5,000-mile journey to find a mentor ends at Fresno State

Kelvin Diaz Inoa plays his cello

Kelvin Diaz Inoa will be performing with the Fresno State Symphony Orchestra in the Faculty Gala Concert featuring ‘Carmina Burana’ at 8 p.m., March 13 and 14 and 2:30 p.m. on March 15 at the Fresno State Concert Hall.

It was late July 2016 in Philadelphia when Kelvin Diaz Inoa made his decision. He packed his red 1999 Ford Focus with a few small personal belongings and his cello and hit the road. He didn’t have much because he had just arrived in the mainland United States from Puerto Rico a couple of years before. He didn’t know much about where he was going either. All he knew was after instruction from top musicians in Philadelphia and around the east coast, he had finally found the teacher and mentor he had been searching for — Dr. Thomas Loewenheim, professor of music and conductor of the University Orchestra at Fresno State.

“There’s a lot of emotion going on when you’re doing a trip like that — first because I don’t know where I’m going. I didn’t know anything about Fresno, and the little I could find online was that — really little,” said Diaz Inoa. “That whole trip, it’s a lot of things going in your head, which is… kind-of human.”

The route Diaz Inoa choose was indirect which allowed him to visit friends in Florida, Texas and New Mexico. It also added hundreds of miles to the thousands of miles he would already be traveling over the next four days.

“It was really unique. It was a different experience. From Puerto Rico, every time I come to the states, I have to take an airplane,” said Diaz Inoa. “But driving and actually seeing all the land and everything. It was actually really a different experience — a completely different experience.”

Diaz Inoa’s love for music started as a 7-year-old boy in Puerto Rico. After attending a music program at his school, young Kelvin told his mom that he wanted to play an instrument. His mother refused because she was too busy to take him to practice. So, he did what any child would do. He kept asking — for months — until she finally relented and enrolled him in classes.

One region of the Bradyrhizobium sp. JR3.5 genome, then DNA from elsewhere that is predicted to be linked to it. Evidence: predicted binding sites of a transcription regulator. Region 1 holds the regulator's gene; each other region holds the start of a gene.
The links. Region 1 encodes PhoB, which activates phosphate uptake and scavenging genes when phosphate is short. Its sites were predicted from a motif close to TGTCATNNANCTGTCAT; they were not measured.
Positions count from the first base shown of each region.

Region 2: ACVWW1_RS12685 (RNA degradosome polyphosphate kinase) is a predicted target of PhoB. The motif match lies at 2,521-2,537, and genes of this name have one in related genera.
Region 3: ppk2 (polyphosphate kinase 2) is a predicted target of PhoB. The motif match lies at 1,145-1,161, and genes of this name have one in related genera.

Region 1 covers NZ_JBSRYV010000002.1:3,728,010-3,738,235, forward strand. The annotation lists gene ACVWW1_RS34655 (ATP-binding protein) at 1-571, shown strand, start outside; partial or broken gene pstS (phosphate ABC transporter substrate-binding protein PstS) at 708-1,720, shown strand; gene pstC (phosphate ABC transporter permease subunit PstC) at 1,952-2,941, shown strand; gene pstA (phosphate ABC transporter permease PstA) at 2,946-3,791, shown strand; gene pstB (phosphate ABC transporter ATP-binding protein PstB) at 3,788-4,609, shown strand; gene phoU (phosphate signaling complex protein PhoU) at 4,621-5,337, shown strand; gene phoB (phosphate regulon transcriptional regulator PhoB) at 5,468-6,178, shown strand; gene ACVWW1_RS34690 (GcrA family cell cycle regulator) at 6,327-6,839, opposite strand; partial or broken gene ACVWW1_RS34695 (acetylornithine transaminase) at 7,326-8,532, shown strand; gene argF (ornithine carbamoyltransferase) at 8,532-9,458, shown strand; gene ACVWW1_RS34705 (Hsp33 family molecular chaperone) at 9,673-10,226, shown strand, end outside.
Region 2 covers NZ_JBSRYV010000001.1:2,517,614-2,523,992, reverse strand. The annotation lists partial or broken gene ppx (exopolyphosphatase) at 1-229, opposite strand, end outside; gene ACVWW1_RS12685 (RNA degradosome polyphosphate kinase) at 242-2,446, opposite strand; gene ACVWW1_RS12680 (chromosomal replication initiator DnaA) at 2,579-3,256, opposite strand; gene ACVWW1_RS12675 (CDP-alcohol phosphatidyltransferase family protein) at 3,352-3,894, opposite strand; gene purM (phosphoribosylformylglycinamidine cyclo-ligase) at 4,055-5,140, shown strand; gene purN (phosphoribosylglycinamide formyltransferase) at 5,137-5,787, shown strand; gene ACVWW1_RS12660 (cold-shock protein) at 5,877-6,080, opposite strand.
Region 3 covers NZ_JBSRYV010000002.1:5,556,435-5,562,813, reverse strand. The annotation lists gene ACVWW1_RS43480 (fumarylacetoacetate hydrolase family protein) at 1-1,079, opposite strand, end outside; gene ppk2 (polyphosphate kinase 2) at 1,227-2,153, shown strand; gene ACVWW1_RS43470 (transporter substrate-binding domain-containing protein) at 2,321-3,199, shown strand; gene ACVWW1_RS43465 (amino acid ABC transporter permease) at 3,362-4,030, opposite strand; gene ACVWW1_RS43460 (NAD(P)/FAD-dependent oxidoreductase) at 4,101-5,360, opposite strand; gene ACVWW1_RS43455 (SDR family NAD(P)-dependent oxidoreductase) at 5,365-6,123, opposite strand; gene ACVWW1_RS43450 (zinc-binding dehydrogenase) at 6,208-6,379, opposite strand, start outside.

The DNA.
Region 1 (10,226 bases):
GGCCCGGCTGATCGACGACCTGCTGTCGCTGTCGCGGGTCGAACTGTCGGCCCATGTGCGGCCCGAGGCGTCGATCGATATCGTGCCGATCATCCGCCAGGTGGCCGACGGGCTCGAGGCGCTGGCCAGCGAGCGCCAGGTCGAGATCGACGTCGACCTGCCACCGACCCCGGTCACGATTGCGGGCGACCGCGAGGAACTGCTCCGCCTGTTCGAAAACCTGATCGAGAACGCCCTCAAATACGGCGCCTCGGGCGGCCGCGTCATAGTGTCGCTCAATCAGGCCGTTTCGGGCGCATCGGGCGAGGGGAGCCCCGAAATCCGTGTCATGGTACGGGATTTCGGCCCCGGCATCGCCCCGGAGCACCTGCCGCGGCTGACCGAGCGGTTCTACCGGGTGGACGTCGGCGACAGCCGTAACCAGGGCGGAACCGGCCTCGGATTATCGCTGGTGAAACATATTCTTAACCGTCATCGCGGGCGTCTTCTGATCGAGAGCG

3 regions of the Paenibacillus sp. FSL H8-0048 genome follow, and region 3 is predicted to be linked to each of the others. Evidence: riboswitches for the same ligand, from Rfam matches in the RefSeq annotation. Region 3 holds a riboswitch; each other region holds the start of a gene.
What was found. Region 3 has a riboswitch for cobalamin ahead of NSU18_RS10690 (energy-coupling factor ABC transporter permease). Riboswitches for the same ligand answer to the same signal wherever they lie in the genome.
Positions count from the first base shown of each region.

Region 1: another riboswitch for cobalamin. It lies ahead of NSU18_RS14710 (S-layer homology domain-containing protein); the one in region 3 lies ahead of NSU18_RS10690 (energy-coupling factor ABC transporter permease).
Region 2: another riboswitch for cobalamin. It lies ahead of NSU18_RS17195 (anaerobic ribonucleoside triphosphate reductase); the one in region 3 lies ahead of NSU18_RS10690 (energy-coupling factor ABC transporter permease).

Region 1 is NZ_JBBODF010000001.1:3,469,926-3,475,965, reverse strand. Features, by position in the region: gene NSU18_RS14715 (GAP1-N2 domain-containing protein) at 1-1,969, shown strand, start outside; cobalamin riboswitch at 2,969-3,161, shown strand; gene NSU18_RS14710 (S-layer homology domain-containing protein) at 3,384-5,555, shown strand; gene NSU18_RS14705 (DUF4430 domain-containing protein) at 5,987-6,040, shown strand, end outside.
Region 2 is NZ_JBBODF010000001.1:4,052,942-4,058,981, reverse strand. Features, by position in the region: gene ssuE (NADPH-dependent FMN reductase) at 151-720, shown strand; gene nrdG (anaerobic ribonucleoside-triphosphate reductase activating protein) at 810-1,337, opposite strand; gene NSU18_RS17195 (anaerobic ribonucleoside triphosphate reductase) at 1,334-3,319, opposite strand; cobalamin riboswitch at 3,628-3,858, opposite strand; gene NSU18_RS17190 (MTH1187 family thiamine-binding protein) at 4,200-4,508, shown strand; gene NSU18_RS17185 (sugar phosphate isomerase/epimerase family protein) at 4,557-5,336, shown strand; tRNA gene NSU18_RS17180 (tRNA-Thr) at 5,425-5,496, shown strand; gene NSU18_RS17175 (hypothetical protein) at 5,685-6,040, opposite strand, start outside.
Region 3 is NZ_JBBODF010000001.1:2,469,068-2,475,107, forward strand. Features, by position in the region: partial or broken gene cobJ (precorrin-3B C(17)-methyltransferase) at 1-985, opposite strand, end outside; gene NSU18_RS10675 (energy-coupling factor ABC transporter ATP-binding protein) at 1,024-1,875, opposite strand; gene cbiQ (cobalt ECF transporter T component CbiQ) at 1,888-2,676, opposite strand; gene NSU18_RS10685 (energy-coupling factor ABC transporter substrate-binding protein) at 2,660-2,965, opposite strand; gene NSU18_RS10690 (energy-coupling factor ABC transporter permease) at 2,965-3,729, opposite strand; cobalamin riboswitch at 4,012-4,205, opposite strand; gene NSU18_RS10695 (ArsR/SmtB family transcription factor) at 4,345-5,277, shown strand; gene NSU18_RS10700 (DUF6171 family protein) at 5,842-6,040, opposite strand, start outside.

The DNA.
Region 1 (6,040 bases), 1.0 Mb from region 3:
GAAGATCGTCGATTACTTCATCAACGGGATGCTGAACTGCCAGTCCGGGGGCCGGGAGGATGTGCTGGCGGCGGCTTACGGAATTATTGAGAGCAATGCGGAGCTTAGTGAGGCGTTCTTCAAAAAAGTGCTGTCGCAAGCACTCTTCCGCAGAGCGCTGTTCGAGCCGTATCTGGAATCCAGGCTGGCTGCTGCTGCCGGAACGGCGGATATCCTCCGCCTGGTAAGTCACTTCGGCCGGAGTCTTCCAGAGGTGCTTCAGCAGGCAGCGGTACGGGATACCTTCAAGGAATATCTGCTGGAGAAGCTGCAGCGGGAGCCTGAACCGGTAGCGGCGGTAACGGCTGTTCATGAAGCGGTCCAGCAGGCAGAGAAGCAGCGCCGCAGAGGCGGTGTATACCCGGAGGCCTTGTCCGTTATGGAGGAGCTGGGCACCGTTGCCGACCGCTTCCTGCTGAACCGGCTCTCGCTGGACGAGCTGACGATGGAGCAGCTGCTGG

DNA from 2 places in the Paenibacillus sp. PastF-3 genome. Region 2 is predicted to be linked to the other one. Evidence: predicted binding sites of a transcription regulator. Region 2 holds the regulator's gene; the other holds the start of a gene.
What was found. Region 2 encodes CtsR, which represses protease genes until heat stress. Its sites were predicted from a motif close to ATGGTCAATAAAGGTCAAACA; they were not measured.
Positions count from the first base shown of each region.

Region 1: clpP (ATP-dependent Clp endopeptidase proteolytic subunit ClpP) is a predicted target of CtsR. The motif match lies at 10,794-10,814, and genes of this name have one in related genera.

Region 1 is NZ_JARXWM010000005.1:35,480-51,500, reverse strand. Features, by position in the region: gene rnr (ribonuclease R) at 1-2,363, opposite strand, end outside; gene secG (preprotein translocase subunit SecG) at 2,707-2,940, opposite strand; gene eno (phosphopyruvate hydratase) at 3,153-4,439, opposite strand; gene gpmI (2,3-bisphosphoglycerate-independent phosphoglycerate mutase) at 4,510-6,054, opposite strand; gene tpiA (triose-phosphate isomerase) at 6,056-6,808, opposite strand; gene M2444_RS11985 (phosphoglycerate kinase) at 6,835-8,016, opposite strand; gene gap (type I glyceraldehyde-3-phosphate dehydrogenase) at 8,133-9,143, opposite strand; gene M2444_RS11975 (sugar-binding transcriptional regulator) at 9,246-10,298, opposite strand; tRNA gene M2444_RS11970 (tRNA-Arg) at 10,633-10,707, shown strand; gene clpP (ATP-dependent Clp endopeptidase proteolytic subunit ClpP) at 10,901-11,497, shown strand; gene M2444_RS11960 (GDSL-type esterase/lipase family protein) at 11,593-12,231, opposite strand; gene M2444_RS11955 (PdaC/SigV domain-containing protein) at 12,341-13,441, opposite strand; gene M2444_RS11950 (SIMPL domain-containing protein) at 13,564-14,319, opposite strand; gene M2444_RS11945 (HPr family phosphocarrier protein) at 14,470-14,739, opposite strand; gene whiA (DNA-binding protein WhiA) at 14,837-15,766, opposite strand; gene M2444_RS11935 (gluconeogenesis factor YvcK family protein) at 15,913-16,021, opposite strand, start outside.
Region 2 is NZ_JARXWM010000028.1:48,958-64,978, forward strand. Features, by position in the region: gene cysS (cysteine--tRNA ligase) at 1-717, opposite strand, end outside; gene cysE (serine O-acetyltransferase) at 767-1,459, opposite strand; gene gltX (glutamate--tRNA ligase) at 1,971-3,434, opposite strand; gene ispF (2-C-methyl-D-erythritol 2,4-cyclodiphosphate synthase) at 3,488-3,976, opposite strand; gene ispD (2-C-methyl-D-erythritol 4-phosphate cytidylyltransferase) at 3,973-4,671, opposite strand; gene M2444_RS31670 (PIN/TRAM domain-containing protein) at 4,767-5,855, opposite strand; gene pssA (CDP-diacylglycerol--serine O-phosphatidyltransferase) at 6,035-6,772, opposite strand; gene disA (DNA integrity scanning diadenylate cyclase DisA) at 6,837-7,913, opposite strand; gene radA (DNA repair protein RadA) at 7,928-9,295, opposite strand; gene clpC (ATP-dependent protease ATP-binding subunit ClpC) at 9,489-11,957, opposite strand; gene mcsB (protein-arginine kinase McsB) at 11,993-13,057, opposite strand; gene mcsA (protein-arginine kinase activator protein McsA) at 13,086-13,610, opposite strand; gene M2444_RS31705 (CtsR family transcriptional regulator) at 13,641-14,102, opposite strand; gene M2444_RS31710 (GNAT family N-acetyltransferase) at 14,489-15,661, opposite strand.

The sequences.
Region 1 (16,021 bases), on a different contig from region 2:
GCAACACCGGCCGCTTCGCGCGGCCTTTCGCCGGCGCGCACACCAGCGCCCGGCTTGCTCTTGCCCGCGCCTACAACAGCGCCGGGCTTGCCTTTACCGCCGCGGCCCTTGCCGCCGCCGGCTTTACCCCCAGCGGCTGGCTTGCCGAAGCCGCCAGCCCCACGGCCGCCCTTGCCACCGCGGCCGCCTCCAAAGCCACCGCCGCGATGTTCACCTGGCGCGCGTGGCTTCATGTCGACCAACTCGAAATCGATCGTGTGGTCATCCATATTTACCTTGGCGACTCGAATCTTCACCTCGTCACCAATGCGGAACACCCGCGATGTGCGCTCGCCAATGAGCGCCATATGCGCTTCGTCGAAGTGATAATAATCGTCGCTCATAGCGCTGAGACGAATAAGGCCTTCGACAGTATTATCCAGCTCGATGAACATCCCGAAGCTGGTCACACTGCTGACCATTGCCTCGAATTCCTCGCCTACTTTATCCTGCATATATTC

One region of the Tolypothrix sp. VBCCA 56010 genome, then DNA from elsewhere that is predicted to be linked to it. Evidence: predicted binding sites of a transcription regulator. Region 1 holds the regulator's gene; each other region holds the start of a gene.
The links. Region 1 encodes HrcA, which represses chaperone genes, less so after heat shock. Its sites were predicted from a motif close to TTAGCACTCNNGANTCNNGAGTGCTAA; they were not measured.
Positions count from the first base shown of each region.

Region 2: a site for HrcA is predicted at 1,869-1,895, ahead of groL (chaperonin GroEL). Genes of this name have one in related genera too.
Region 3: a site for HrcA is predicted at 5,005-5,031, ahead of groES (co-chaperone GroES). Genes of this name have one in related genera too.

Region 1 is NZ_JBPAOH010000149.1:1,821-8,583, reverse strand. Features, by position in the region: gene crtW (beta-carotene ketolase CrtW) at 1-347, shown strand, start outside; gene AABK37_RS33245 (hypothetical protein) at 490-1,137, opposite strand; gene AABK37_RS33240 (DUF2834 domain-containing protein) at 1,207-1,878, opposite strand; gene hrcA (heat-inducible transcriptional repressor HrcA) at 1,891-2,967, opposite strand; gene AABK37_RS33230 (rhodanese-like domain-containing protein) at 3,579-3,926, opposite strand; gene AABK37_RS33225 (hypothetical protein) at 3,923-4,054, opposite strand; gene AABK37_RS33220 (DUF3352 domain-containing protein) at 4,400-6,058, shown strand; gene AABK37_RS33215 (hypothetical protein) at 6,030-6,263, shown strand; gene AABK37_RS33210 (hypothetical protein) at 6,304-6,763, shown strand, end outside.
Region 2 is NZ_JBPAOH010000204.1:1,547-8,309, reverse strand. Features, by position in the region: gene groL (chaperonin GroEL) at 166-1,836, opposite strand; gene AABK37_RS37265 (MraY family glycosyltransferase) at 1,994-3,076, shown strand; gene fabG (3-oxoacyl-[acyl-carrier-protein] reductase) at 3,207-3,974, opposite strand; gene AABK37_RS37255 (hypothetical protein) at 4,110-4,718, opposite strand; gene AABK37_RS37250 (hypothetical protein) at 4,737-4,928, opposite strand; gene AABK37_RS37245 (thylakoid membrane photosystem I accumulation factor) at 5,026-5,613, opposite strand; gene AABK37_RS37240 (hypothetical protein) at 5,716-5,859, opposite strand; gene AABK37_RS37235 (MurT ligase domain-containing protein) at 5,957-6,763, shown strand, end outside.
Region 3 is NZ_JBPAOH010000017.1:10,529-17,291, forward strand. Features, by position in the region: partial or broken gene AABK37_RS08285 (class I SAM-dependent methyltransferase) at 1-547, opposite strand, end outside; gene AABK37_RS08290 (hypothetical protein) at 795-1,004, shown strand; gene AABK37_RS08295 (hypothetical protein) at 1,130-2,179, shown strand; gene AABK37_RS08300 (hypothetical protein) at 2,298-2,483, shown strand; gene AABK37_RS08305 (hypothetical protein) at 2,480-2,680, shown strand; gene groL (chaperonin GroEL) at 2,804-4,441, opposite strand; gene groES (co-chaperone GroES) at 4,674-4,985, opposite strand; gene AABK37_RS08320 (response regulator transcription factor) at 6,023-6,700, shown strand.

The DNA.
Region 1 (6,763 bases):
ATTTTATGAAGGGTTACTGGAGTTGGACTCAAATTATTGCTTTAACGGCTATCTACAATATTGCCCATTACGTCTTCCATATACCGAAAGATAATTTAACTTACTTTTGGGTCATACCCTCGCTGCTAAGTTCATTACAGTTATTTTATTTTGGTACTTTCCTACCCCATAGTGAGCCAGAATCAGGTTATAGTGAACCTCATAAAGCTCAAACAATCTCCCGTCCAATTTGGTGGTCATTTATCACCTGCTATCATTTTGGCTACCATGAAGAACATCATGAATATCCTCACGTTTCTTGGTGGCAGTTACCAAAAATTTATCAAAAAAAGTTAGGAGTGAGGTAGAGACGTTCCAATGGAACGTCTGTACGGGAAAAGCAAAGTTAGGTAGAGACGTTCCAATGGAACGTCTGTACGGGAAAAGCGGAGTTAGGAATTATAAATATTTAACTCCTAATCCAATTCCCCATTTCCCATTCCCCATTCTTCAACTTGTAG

The cello’s warm oscillation soothed his core and was his immediate choice of instrument.

“I always feel the cello speaks to me — like a human voice,” said Diaz Inoa. “Without knowing that, being too small, I actually felt that. I actually felt that there was a connection with the voice.”

It’s in that connection that he found his love for music. For him, it is a way to communicate in a human way — beyond the constraints of his own voice — beyond his physical being.

“Playing cello, I don’t have to say too many things. Just by playing, by doing a different vibrato, doing a different expression, I can communicate something to the next musician; and that’s really amazing.”

As he grew, Diaz Inoa was able to take advantage of the rich musical community in Puerto Rico. He played for the symphony orchestra and was able to develop under some of the top musicians on the island. He also started teaching cello.

Kelvin Diaz Inoa plays his cello

Around five years ago Diaz Inoa followed musician and mentor Jesus Morales, who was playing in the Dali Quartet, to Philadelphia to study under him. He also sought out other top cello musicians around the East Coast to teach him. It was at the end of his time in Philadelphia when Diaz Inoa made his fateful trip on a full scholarship to the Unbound Chamber Music Festival in Mammoth Lakes, California.

“I went to study with him in Philadelphia, and everything was going great there, but then I met Dr. Lowenheim in Mammoth Lakes at a festival, and I fell in love with his teaching. And I was like, ‘I need to go to study with this guy,'” said Diaz Inoa.

Diaz Inoa says it was Lowenheim’s direct approach that hooked him.